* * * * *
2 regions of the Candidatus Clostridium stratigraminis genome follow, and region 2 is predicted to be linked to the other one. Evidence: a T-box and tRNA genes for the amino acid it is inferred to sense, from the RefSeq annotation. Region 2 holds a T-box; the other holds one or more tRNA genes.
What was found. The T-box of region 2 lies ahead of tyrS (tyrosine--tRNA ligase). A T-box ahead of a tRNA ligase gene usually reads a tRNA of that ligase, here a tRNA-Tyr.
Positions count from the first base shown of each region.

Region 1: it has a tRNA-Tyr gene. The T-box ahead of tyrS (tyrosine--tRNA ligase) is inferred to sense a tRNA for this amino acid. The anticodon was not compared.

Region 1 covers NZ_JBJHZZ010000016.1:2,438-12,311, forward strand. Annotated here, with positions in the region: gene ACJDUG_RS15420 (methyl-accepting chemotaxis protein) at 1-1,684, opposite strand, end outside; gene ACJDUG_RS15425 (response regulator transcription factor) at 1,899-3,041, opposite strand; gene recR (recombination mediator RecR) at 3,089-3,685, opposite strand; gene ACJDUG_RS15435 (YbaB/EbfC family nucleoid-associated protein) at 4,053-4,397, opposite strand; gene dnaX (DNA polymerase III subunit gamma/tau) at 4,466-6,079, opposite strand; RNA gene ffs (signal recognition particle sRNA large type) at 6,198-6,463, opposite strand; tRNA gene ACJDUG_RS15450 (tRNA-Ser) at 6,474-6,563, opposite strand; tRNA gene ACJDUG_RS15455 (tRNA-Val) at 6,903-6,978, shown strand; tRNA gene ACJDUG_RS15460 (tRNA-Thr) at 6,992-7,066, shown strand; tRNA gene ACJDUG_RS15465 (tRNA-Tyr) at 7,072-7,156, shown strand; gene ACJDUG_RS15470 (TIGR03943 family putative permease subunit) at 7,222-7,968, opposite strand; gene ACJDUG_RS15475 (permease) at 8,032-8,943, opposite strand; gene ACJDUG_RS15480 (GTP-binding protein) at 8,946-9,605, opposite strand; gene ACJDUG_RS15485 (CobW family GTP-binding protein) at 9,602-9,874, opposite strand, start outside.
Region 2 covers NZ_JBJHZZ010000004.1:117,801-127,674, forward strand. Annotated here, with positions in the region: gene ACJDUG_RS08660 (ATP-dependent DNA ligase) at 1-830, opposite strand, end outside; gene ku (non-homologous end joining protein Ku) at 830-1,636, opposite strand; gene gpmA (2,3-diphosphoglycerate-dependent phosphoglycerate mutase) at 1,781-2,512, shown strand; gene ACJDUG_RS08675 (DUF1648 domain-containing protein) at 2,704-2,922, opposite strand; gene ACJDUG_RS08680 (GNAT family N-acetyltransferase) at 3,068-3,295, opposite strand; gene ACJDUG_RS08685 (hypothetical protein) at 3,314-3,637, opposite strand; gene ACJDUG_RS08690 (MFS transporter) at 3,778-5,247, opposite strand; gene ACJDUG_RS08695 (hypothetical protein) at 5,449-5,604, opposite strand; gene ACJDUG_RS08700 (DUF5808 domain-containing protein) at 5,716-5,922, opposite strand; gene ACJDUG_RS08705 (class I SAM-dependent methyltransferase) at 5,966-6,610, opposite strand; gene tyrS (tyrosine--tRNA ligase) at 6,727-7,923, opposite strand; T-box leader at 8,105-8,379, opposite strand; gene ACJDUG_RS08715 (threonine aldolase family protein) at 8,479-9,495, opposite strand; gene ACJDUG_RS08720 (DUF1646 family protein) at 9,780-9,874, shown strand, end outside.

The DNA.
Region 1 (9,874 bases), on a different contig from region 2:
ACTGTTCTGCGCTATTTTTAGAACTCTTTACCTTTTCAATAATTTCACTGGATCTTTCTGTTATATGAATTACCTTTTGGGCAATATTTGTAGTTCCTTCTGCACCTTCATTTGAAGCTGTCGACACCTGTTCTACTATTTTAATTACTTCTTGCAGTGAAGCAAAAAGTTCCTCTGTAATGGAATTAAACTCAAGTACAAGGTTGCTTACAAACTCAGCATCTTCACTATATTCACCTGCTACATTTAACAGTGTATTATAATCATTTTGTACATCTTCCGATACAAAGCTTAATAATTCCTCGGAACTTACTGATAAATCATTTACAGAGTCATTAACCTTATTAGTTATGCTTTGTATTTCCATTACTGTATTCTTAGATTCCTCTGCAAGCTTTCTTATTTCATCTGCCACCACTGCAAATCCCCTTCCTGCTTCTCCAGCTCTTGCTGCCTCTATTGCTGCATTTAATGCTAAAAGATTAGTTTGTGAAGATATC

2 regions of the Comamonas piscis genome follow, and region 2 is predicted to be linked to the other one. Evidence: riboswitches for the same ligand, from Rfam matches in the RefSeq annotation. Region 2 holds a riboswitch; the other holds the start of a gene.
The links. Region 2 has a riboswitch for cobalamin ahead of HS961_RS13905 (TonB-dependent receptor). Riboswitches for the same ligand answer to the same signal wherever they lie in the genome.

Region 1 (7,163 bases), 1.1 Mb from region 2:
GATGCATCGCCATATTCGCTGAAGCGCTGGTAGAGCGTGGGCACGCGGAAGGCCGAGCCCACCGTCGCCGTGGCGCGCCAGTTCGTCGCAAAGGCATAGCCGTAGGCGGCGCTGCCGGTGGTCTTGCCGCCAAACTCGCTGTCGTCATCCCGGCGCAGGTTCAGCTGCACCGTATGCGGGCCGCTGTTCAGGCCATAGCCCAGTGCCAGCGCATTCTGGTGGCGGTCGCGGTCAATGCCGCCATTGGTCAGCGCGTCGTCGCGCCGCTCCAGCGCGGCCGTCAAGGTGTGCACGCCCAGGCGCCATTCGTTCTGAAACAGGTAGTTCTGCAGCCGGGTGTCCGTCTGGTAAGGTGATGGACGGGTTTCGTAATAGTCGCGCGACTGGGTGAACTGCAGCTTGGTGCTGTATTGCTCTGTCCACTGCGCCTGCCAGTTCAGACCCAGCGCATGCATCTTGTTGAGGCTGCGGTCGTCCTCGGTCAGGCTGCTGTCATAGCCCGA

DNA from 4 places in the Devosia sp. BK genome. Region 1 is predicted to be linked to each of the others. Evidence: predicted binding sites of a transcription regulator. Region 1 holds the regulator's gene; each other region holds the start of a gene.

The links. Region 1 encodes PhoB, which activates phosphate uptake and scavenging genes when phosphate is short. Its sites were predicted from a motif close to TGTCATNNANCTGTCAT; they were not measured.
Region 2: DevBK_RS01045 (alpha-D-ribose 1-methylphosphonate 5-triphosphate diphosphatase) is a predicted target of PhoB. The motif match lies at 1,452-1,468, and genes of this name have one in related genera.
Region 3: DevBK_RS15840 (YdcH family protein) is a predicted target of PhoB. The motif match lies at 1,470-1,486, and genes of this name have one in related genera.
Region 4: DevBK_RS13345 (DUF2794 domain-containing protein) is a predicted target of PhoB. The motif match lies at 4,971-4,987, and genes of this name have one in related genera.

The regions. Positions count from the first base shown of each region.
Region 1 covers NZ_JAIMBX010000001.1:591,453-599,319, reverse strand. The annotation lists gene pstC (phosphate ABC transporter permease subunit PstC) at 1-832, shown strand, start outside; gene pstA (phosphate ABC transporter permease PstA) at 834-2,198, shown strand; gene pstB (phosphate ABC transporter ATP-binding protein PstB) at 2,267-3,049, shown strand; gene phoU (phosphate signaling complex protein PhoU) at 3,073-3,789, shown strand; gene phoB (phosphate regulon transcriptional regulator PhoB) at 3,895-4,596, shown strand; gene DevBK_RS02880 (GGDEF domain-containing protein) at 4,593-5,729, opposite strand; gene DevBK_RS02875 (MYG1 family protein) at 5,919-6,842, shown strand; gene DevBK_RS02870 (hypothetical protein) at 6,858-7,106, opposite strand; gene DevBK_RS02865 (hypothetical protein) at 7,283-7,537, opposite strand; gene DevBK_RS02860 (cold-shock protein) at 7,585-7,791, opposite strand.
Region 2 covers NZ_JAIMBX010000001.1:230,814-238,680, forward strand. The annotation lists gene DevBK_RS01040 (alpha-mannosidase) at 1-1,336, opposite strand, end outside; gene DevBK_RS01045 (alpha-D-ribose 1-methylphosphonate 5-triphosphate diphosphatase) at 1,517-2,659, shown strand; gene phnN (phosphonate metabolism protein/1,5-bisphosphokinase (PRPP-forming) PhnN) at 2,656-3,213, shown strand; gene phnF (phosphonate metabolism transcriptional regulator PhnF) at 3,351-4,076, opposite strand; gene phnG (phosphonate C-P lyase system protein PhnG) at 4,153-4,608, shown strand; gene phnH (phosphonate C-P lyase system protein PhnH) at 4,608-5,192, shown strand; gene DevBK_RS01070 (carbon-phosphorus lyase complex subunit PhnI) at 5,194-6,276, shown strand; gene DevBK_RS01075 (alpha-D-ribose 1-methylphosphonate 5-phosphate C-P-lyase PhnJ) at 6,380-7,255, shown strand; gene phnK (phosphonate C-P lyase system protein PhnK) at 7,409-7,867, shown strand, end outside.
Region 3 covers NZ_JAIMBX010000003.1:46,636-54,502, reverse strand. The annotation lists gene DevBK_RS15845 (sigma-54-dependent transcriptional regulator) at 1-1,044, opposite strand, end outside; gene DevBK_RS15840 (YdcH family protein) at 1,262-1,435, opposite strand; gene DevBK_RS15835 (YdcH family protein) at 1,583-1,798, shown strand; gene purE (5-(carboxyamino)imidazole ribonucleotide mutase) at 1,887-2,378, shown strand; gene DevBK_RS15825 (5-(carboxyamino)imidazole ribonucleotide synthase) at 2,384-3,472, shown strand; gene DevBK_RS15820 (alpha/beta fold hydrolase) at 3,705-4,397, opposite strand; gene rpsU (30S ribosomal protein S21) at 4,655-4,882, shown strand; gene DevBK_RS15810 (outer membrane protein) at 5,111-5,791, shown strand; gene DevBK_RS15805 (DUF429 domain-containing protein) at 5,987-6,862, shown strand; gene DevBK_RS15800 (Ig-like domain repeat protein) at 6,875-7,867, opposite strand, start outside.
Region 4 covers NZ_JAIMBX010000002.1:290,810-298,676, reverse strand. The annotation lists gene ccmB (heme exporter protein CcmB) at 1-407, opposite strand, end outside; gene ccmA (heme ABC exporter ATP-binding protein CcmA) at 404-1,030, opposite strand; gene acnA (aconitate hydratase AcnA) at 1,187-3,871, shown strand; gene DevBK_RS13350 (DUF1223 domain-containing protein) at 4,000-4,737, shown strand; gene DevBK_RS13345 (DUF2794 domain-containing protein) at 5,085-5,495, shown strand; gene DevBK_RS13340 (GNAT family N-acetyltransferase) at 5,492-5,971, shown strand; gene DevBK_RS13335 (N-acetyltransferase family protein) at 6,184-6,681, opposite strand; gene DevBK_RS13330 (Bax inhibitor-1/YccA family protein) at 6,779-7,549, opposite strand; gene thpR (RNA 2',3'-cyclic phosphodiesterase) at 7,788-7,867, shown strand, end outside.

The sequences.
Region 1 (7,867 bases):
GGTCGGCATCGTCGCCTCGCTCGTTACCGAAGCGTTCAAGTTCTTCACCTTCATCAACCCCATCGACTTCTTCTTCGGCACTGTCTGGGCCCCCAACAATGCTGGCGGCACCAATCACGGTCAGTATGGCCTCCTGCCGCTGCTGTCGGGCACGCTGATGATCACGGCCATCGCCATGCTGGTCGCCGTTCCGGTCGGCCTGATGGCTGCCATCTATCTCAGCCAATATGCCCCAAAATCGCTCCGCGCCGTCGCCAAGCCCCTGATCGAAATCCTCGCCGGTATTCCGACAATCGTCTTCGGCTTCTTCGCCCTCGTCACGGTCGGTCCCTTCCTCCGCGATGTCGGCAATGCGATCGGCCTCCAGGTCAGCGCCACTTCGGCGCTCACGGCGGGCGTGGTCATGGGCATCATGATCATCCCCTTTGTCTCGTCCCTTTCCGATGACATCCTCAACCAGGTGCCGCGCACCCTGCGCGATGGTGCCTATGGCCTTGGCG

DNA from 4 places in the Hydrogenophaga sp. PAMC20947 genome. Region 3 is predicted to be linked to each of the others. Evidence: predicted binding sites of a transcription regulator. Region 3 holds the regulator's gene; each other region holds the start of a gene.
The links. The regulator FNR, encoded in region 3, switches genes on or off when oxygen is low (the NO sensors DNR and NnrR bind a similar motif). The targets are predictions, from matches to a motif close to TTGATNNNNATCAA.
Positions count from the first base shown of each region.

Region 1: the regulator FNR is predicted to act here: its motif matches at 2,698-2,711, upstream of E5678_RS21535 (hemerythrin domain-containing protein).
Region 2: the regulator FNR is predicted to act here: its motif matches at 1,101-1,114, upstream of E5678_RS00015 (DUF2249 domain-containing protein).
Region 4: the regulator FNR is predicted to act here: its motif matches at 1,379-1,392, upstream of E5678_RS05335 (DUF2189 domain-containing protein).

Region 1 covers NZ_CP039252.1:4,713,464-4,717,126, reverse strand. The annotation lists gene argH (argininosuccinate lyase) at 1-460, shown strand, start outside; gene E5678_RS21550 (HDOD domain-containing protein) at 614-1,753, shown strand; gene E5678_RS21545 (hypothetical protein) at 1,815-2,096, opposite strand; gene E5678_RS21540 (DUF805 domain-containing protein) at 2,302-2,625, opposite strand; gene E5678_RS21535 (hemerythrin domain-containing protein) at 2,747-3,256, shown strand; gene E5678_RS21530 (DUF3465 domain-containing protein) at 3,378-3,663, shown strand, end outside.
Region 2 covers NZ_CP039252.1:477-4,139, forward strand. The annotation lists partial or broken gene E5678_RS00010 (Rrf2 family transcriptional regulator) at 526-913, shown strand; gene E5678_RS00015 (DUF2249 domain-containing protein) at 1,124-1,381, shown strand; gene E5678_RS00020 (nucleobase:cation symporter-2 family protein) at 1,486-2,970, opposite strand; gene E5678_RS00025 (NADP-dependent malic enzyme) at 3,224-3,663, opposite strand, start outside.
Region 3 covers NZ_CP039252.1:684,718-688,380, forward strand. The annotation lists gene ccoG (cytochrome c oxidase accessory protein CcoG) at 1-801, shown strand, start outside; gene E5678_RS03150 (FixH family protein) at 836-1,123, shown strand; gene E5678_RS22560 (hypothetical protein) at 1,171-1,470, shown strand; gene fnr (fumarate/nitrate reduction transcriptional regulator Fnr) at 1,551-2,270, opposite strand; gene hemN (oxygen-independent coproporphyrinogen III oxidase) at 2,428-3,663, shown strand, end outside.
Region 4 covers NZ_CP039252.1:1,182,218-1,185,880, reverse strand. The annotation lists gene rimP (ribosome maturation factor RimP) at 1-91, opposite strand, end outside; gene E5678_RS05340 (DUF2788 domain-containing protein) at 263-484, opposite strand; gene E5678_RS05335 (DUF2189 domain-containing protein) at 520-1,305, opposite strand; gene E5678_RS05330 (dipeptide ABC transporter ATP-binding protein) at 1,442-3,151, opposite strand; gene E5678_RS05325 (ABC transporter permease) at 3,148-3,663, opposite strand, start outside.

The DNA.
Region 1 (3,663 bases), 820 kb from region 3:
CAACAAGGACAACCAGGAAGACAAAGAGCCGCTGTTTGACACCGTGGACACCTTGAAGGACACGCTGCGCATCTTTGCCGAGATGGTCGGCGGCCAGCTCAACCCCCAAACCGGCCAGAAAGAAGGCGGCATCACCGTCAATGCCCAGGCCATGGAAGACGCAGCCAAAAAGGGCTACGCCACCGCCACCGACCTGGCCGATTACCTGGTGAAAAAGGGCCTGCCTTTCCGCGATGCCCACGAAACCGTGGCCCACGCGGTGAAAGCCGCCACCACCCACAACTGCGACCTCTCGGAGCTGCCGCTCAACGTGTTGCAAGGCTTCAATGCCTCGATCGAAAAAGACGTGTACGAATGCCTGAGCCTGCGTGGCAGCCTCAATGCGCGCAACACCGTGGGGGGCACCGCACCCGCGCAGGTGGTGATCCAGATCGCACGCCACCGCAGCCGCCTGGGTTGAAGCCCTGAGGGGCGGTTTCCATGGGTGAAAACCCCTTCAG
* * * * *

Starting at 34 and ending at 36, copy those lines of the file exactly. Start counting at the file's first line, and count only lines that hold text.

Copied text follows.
Region 2 covers NZ_CP039252.1:477-4,139, forward strand. The annotation lists partial or broken gene E5678_RS00010 (Rrf2 family transcriptional regulator) at 526-913, shown strand; gene E5678_RS00015 (DUF2249 domain-containing protein) at 1,124-1,381, shown strand; gene E5678_RS00020 (nucleobase:cation symporter-2 family protein) at 1,486-2,970, opposite strand; gene E5678_RS00025 (NADP-dependent malic enzyme) at 3,224-3,663, opposite strand, start outside.
Region 3 covers NZ_CP039252.1:684,718-688,380, forward strand. The annotation lists gene ccoG (cytochrome c oxidase accessory protein CcoG) at 1-801, shown strand, start outside; gene E5678_RS03150 (FixH family protein) at 836-1,123, shown strand; gene E5678_RS22560 (hypothetical protein) at 1,171-1,470, shown strand; gene fnr (fumarate/nitrate reduction transcriptional regulator Fnr) at 1,551-2,270, opposite strand; gene hemN (oxygen-independent coproporphyrinogen III oxidase) at 2,428-3,663, shown strand, end outside.
Region 4 covers NZ_CP039252.1:1,182,218-1,185,880, reverse strand. The annotation lists gene rimP (ribosome maturation factor RimP) at 1-91, opposite strand, end outside; gene E5678_RS05340 (DUF2788 domain-containing protein) at 263-484, opposite strand; gene E5678_RS05335 (DUF2189 domain-containing protein) at 520-1,305, opposite strand; gene E5678_RS05330 (dipeptide ABC transporter ATP-binding protein) at 1,442-3,151, opposite strand; gene E5678_RS05325 (ABC transporter permease) at 3,148-3,663, opposite strand, start outside.